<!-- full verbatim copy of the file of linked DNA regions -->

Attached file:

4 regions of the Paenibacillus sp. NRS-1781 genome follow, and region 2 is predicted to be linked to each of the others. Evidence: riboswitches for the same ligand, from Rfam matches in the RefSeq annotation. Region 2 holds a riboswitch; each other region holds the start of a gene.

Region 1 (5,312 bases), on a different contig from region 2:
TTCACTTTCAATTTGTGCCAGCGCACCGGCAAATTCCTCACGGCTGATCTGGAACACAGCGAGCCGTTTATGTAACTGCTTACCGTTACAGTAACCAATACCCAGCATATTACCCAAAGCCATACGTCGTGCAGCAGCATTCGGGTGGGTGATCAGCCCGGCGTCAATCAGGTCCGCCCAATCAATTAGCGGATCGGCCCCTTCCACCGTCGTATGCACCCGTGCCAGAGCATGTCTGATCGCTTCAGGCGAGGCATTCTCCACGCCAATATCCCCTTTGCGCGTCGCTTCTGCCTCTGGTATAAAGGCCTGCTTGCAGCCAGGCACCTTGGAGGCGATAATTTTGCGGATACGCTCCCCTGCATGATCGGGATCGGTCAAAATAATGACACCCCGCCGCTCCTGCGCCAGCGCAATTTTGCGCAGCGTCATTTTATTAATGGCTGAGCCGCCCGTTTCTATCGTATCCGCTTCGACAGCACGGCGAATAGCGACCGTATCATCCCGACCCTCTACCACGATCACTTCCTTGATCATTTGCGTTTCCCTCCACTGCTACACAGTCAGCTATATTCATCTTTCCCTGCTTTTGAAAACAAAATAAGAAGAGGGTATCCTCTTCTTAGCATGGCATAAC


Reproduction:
4 regions of the Paenibacillus sp. NRS-1781 genome follow, and region 2 is predicted to be linked to each of the others. Evidence: riboswitches for the same ligand, from Rfam matches in the RefSeq annotation. Region 2 holds a riboswitch; each other region holds the start of a gene.

Region 1 (5,312 bases), on a different contig from region 2:
TTCACTTTCAATTTGTGCCAGCGCACCGGCAAATTCCTCACGGCTGATCTGGAACACAGCGAGCCGTTTATGTAACTGCTTACCGTTACAGTAACCAATACCCAGCATATTACCCAAAGCCATACGTCGTGCAGCAGCATTCGGGTGGGTGATCAGCCCGGCGTCAATCAGGTCCGCCCAATCAATTAGCGGATCGGCCCCTTCCACCGTCGTATGCACCCGTGCCAGAGCATGTCTGATCGCTTCAGGCGAGGCATTCTCCACGCCAATATCCCCTTTGCGCGTCGCTTCTGCCTCTGGTATAAAGGCCTGCTTGCAGCCAGGCACCTTGGAGGCGATAATTTTGCGGATACGCTCCCCTGCATGATCGGGATCGGTCAAAATAATGACACCCCGCCGCTCCTGCGCCAGCGCAATTTTGCGCAGCGTCATTTTATTAATGGCTGAGCCGCCCGTTTCTATCGTATCCGCTTCGACAGCACGGCGAATAGCGACCGTATCATCCCGACCCTCTACCACGATCACTTCCTTGATCATTTGCGTTTCCCTCCACTGCTACACAGTCAGCTATATTCATCTTTCCCTGCTTTTGAAAACAAAATAAGAAGAGGGTATCCTCTTCTTAGCATGGCATAAC